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Reviews

A step back in time

11 October 2017

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Review: The Secret Project: Dispatch ◆
Wireless Hill, 7 October ◆
Reviewed by Nina Levy ◆

It’s dusk on an unseasonably chilly Saturday night in Perth, and I’m standing at the top of an old radio mast anchor on Wireless Hill. Beams of light from the setting sun brave the gathering clouds; the river is a steely grey ribbon below. Below, I spot a performer dressed in what might be an early 20th century nurse’s uniform, singing a haunting melody as she drifts about the war memorial. Others meander through the park’s landmarks – a lab-coated scientist here, a bride there – like so many ghosts of the past.

I check my watch, it’s 6pm. Time to head to the meeting point for the start of The Secret Project: Dispatch, directed by Barney O’Hanlon of New York’s SITI Company, and devised and performed by second year Performance Making students from the Western Australian Academy of Performing Arts’s Bachelor of Performing Arts.

The Secret Project: Dispatch is a series of vignettes that trace the history of Wireless Hill as a site for communication. Its significance as a landmark for the Whadjuk Noongar people is a framing narrative (delivered engagingly by guest Ian Wilkes), within which we discover stories about communication in the early 20th century, spanning the likes of world war, the establishment of commercial radio and space travel.

The engaging Ian Wilkes. Photo: Stephen Heath Photography

Part of the charm of this work lies in its structure, a clever mix of installation and more formal performance. The audience is gathered together at the start and finish of the work, and once in the middle. In between, however, we are free to move between the vignettes (which play on rotation), with a hand-drawn map as a guide. The whole thing is whimsically stitched together by a telegram boy on a bicycle (Courtney Henri) who rides from scene to scene to deliver his missives.

The telegram boy (Courtney Henri) rides from scene to scene to deliver his missives. Photo: Stephen Heath Photography. 

Then there are the sites, utilised in delightfully innovative ways. Letters about life in early-twentieth century Perth are brought to life by three performers (Jordan Valentini, Madeleine Mckeown and Chloë Jean Vincent) from a tree bough that becomes a desk, a jetty, even a surprise elephant. The concrete radio mast anchor becomes a dimly lit bunker for a female telegraphist who works while nursing a baby, perhaps taking the job of a man who has gone to war. The images of soldiers emblazoned on the plinths of the war memorial, interspersed amongst dancing couples, are poignant reminders of lost lives.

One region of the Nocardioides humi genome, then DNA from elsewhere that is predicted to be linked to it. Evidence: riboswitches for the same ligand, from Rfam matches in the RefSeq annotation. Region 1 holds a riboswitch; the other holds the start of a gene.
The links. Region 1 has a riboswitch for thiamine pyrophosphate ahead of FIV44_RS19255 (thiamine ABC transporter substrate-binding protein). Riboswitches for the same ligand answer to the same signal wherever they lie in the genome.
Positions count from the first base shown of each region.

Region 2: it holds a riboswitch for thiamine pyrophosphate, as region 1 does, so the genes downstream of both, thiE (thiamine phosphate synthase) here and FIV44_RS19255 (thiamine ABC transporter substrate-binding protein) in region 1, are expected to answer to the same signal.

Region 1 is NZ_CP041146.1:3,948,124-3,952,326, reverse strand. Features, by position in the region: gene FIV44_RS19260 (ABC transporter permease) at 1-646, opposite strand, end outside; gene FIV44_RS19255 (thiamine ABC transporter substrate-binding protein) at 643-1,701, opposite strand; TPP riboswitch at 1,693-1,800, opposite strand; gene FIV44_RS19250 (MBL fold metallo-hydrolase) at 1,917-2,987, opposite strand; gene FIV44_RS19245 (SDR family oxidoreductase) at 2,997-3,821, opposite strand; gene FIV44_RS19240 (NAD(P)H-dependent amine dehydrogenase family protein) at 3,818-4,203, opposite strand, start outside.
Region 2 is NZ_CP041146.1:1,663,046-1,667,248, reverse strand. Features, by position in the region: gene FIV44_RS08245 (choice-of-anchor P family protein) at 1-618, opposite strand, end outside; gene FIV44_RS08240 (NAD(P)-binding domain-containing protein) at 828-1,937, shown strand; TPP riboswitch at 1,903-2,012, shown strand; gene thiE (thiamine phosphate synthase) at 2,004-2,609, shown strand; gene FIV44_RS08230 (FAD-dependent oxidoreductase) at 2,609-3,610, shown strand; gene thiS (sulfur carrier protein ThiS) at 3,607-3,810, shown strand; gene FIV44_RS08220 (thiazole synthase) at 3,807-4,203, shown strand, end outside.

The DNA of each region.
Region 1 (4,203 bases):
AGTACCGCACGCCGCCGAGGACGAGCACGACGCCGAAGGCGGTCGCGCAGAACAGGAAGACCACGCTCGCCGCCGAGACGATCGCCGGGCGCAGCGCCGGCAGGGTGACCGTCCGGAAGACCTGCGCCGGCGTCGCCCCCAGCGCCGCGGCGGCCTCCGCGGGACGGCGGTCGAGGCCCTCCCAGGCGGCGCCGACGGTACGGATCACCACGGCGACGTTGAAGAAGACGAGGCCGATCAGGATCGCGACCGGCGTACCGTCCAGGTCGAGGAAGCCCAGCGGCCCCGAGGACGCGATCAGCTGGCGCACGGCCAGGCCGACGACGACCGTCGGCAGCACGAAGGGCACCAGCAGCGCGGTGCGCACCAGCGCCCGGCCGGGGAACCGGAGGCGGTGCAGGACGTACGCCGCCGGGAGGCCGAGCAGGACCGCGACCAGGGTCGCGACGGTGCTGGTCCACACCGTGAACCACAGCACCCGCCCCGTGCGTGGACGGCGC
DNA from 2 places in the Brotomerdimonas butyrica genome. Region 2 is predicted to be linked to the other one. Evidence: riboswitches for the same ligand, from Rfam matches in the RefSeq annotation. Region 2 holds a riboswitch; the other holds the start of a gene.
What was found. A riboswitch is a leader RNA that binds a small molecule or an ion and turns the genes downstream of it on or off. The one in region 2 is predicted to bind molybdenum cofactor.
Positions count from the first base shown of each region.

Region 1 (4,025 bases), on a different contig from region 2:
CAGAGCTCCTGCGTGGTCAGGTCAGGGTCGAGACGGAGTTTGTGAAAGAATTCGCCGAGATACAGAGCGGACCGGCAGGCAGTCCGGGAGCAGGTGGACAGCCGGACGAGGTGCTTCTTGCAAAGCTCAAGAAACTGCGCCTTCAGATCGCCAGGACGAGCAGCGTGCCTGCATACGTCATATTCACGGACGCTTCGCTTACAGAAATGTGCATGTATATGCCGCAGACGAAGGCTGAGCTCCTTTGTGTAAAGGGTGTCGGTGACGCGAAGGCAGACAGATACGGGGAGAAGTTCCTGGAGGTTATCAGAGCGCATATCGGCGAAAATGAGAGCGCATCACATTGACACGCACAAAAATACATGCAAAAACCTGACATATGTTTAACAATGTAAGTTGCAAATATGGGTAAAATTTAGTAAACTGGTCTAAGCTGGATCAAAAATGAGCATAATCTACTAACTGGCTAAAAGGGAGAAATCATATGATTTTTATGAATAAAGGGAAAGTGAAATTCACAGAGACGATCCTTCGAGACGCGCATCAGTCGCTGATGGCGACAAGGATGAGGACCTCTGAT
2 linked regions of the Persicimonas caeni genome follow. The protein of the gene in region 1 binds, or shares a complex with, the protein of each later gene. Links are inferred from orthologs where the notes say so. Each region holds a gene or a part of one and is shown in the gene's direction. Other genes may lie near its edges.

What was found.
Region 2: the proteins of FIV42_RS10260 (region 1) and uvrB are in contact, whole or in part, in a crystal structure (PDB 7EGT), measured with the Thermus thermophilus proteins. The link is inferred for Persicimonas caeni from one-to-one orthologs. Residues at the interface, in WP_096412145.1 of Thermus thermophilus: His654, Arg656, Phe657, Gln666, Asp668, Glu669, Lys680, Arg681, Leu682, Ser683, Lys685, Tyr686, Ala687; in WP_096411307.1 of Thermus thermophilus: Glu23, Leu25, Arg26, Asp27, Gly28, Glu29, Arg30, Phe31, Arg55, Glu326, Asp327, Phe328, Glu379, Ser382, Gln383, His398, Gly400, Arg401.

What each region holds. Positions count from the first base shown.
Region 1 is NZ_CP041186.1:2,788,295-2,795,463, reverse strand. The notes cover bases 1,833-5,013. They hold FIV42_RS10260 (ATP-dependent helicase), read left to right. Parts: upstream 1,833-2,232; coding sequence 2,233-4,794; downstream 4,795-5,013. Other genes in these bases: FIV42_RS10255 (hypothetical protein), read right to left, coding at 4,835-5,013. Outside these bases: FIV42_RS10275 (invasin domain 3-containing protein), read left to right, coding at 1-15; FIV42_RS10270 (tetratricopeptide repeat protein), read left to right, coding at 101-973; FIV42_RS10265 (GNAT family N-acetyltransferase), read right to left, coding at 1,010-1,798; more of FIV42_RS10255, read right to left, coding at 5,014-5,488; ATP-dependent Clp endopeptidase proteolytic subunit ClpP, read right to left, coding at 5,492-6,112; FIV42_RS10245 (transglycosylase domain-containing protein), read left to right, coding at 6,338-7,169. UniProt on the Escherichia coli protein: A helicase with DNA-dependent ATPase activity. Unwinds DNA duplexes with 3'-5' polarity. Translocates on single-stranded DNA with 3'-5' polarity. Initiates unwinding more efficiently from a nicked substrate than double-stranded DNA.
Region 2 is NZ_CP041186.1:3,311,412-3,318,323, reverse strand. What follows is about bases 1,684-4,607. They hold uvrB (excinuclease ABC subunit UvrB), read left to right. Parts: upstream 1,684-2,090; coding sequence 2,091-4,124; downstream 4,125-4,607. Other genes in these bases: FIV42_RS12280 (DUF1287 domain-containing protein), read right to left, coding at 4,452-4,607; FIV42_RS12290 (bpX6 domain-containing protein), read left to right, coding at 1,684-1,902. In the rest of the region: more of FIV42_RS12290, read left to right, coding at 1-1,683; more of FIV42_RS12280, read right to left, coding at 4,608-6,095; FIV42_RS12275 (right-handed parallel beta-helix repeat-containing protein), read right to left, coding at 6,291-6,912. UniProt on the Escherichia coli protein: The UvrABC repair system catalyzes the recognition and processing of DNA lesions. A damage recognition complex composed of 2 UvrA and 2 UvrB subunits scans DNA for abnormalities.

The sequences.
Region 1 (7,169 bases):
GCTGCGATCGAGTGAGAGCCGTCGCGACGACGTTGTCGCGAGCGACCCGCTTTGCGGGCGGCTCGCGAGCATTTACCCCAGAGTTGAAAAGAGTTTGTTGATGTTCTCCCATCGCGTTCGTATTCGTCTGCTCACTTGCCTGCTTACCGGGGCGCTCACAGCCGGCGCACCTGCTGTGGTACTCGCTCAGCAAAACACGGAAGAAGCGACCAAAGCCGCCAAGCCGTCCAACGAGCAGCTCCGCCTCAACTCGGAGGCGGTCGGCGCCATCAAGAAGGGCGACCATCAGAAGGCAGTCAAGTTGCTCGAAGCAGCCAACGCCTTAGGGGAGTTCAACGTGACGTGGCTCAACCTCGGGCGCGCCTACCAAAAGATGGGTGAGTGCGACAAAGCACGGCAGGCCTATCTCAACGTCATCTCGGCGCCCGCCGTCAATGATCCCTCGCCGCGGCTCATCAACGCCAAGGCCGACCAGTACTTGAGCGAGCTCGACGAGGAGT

Chloë Jean Vincent, Jordan Valentini and Madeleine Mckeown at the ‘Story Tree’. Photo: Stephen Heath Photography. 

Touches of humour are scattered amongst these fragments of the past, a favourite being the stories of communication/miscommunication told by three performers perched atop concrete pillars (Marshall Stay, Christopher Moro and Zachary Sheridan), whose words and gestures form a comical choreography. An interaction with the aforementioned lab-coated characters, involving kookaburra imitations to be sent into space, is another.

Marshall Stay, Christopher Moro and Zachary Sheridan performing their choreography of words and gestures. Photo: Stephen Heath Photography. 

By Perth standards it is bitingly cold yet the 70 minutes of the performance pass swiftly, a testament to both O’Hanlon’s direction and the students’ creative content. The only issue is that I don’t have quite enough time to see all the vignettes before we are summoned away. I catch only a glimpse of the enticing work of “The Botanists”, who are surrounded by hanging glass orbs and interesting-looking plants and flasks. Another scenario finishes as I approach, before I can form a first impression.

The enticing work of “The Botanists”. Photo: Stephen Heath Photography

While a few elements of the production could benefit from more rehearsal – group singing/dancing is not always in key/time – the students are to be congratulated on both their creation and delivery of the work. The richness of detail in The Secret Project: Dispatch makes for a moving, entertaining and informative step back in time.

This photo and top photo: Stephen Heath Photography. 

 

 

 

 

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Author —
Nina Levy

Nina Levy has worked for over a decade as an arts writer and critic. She co-founded Seesaw and has been co-editing the platform since it went live in August 2017. Since July 2016 Nina has also been co-editor of Dance Australia magazine. Nina loves the swings because they take her closer to the sky.

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